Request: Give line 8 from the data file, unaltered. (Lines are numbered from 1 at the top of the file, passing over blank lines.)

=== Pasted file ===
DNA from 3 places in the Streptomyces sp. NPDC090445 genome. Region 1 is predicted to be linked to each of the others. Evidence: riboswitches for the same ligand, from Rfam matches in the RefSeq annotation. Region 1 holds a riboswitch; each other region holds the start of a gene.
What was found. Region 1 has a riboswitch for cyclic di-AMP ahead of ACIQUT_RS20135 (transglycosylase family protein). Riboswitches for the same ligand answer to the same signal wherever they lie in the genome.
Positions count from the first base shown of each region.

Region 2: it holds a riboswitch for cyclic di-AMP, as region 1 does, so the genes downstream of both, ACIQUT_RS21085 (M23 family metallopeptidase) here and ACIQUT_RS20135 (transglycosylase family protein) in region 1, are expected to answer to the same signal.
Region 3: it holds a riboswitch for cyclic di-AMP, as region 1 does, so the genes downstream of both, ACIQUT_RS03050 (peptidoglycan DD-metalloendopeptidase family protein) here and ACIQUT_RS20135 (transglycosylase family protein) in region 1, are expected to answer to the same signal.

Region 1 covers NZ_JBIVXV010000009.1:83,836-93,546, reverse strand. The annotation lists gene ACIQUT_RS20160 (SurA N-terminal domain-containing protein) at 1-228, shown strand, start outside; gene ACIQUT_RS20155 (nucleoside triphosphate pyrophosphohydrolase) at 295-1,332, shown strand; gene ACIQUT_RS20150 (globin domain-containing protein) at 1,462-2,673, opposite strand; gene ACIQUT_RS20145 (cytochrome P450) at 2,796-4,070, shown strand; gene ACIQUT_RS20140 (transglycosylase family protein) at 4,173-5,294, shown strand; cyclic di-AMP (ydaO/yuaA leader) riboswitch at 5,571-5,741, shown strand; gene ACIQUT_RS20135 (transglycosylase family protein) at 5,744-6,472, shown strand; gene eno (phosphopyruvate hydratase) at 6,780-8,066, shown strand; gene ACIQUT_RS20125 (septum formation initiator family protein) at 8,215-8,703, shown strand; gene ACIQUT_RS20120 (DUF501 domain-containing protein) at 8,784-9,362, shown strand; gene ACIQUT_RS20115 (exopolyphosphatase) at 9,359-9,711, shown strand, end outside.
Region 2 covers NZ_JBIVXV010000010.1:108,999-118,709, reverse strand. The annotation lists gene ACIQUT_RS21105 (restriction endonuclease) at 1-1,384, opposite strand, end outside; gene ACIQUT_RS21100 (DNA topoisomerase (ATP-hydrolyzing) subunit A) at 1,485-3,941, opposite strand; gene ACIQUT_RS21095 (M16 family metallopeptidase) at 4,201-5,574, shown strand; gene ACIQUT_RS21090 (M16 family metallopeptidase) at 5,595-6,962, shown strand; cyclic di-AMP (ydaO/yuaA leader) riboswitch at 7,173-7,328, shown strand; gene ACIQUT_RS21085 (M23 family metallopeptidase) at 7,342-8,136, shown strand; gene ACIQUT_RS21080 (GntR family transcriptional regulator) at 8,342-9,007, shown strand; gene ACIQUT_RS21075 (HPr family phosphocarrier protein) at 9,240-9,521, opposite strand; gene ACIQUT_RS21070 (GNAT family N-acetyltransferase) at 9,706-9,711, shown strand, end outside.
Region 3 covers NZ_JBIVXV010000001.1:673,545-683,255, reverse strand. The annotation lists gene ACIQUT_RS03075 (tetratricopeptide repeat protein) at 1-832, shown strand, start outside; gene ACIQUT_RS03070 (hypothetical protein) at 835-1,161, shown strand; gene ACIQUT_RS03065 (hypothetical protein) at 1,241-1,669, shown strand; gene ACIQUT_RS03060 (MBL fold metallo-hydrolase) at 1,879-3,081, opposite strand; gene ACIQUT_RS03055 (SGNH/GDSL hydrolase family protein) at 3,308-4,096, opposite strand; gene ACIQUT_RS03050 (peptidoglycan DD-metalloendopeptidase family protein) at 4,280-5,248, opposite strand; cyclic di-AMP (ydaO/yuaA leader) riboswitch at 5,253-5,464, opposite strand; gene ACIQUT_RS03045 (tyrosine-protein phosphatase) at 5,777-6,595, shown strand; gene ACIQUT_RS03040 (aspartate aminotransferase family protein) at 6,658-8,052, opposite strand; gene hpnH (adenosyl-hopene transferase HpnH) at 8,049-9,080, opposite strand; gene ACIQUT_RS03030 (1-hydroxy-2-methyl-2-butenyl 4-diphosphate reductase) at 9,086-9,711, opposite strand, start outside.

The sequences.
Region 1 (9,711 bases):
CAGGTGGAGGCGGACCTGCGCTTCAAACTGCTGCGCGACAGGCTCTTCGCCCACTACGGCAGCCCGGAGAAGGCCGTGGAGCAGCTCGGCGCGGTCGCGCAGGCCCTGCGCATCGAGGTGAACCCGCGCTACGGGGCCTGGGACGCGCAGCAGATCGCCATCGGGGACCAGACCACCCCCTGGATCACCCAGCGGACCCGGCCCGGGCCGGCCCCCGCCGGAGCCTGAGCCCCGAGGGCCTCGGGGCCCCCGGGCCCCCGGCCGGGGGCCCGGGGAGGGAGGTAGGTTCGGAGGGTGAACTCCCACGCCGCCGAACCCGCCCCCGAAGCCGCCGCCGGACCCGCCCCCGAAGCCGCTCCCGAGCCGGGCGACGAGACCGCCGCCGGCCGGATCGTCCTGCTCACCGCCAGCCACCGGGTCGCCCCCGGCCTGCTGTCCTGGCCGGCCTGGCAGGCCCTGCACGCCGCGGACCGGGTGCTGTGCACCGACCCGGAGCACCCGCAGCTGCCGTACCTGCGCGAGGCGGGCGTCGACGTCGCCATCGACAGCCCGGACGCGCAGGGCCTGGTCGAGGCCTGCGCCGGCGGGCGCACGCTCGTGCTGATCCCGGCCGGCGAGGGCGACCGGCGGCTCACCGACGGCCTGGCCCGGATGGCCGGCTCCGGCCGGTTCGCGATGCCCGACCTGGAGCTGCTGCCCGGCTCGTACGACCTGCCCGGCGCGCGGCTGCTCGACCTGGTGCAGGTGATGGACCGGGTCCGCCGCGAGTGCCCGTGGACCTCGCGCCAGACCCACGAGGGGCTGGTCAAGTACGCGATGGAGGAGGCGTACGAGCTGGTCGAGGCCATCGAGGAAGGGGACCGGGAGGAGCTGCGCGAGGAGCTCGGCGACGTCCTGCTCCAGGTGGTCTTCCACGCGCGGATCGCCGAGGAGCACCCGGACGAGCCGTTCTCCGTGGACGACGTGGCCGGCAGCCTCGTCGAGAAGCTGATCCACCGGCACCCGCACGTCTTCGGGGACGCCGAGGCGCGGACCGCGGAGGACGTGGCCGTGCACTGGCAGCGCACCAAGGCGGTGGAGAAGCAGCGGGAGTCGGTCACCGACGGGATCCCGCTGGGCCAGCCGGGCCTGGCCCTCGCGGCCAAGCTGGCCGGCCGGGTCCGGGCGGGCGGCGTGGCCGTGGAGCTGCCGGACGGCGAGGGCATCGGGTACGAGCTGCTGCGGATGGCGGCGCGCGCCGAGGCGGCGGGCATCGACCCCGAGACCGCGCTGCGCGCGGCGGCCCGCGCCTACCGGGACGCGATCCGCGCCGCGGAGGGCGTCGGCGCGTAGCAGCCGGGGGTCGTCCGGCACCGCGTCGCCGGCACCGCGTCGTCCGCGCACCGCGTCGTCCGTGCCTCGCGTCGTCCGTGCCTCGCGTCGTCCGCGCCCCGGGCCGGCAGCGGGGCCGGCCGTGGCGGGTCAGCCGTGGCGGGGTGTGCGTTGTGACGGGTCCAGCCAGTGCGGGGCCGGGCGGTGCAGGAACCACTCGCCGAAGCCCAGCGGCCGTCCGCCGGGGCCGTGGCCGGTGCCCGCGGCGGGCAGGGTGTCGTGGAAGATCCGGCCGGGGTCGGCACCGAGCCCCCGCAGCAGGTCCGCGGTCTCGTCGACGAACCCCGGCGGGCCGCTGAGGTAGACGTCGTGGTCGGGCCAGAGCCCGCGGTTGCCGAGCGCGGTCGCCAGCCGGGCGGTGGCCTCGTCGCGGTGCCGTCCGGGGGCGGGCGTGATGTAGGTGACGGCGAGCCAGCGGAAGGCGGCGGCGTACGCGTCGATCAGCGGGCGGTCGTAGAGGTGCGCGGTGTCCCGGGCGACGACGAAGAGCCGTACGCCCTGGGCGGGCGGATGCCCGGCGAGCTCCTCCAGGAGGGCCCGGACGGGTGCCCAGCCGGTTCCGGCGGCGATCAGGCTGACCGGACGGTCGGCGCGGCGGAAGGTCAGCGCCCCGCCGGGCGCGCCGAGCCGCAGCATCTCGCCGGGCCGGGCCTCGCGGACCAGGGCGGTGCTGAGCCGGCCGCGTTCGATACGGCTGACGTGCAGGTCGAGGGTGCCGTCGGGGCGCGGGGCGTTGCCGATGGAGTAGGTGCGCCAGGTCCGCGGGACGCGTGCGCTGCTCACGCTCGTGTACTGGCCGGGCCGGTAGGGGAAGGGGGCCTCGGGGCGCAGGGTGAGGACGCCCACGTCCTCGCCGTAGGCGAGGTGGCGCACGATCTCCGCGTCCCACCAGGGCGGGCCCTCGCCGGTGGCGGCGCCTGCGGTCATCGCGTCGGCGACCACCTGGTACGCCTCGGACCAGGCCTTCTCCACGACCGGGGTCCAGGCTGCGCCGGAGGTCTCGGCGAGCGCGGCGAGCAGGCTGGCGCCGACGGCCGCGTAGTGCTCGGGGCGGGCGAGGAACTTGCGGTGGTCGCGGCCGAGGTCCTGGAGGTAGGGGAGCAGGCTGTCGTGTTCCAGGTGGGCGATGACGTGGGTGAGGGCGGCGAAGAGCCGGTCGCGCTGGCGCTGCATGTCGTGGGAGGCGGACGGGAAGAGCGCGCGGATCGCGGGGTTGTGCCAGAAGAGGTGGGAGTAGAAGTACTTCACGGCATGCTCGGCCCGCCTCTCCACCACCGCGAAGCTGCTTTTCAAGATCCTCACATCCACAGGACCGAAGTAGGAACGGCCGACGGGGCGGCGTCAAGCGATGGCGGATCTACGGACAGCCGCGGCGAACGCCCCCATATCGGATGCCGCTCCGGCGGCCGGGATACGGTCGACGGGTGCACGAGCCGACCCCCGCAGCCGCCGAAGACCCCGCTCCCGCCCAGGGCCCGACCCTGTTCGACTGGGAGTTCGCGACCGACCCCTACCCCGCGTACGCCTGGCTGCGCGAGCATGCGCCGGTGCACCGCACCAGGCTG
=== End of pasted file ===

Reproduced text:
Region 3 covers NZ_JBIVXV010000001.1:673,545-683,255, reverse strand. The annotation lists gene ACIQUT_RS03075 (tetratricopeptide repeat protein) at 1-832, shown strand, start outside; gene ACIQUT_RS03070 (hypothetical protein) at 835-1,161, shown strand; gene ACIQUT_RS03065 (hypothetical protein) at 1,241-1,669, shown strand; gene ACIQUT_RS03060 (MBL fold metallo-hydrolase) at 1,879-3,081, opposite strand; gene ACIQUT_RS03055 (SGNH/GDSL hydrolase family protein) at 3,308-4,096, opposite strand; gene ACIQUT_RS03050 (peptidoglycan DD-metalloendopeptidase family protein) at 4,280-5,248, opposite strand; cyclic di-AMP (ydaO/yuaA leader) riboswitch at 5,253-5,464, opposite strand; gene ACIQUT_RS03045 (tyrosine-protein phosphatase) at 5,777-6,595, shown strand; gene ACIQUT_RS03040 (aspartate aminotransferase family protein) at 6,658-8,052, opposite strand; gene hpnH (adenosyl-hopene transferase HpnH) at 8,049-9,080, opposite strand; gene ACIQUT_RS03030 (1-hydroxy-2-methyl-2-butenyl 4-diphosphate reductase) at 9,086-9,711, opposite strand, start outside.